Old habits die hard.
Against a storm of fury over excessive executive compensation, John Thain, head of Merrill Lynch, thinks he's worth a $10 million bonus.
True, he's been in office just a year, but in that year Merrill has lost 73 percent of its stocks' value, seen $11.67 billion in net income evaporate, is poised to lay off thousands of its employees, and is being bought out by Bank of America.
Compare him to the executives of Goldman Sachs, which weathered a rough storm while managing to stay independent. They are volunteering to forego bonuses.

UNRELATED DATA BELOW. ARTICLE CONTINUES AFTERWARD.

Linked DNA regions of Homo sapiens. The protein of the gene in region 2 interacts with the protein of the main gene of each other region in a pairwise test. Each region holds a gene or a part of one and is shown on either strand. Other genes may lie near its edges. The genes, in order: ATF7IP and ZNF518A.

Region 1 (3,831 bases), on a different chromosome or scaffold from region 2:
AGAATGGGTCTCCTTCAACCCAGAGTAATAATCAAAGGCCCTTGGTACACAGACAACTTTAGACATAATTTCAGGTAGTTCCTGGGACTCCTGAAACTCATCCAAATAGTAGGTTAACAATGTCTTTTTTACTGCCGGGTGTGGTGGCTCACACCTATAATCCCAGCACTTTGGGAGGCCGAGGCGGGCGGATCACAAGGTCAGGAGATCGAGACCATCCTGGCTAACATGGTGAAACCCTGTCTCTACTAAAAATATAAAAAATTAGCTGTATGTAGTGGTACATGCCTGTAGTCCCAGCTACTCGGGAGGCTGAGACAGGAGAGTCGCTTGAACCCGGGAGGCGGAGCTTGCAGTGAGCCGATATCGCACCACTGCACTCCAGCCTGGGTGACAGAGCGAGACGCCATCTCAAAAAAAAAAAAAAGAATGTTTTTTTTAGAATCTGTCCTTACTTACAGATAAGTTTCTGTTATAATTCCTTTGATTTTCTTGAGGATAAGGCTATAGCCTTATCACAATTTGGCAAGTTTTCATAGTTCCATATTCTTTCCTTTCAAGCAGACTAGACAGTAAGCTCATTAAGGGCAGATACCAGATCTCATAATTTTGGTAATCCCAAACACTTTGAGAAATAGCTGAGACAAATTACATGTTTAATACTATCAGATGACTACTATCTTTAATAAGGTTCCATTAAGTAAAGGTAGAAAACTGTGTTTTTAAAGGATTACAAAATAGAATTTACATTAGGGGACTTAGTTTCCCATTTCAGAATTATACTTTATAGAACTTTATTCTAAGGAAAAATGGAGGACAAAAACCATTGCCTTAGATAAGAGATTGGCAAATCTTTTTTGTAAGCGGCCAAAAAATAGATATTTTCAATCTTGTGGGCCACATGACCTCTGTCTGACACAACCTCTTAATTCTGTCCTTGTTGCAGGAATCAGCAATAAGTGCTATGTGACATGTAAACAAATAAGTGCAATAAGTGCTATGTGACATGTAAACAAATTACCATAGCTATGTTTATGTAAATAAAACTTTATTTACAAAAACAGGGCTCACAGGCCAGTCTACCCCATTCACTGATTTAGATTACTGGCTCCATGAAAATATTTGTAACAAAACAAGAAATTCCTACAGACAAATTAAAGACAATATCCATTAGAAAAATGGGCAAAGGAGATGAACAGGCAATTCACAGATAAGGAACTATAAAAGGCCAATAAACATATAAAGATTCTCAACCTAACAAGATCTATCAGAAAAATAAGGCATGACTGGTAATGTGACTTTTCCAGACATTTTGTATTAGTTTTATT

Thain's pitch to his board is that he's managed so well he's prevented things from becoming even worse. Actually, he may have an argument there, but it is a rather limp one considering all the hell that Merrill has been through.
You have to wonder what gets into these guys' minds. It's like General Motors sticking to gas guzzlers and then sending its CEO to beg for money from Congress in a corporate jet when he can't even make a coherent case for it.
Well, Rick Wagoner is supposed to have his bailout by the end of today. Maybe Thain will, too.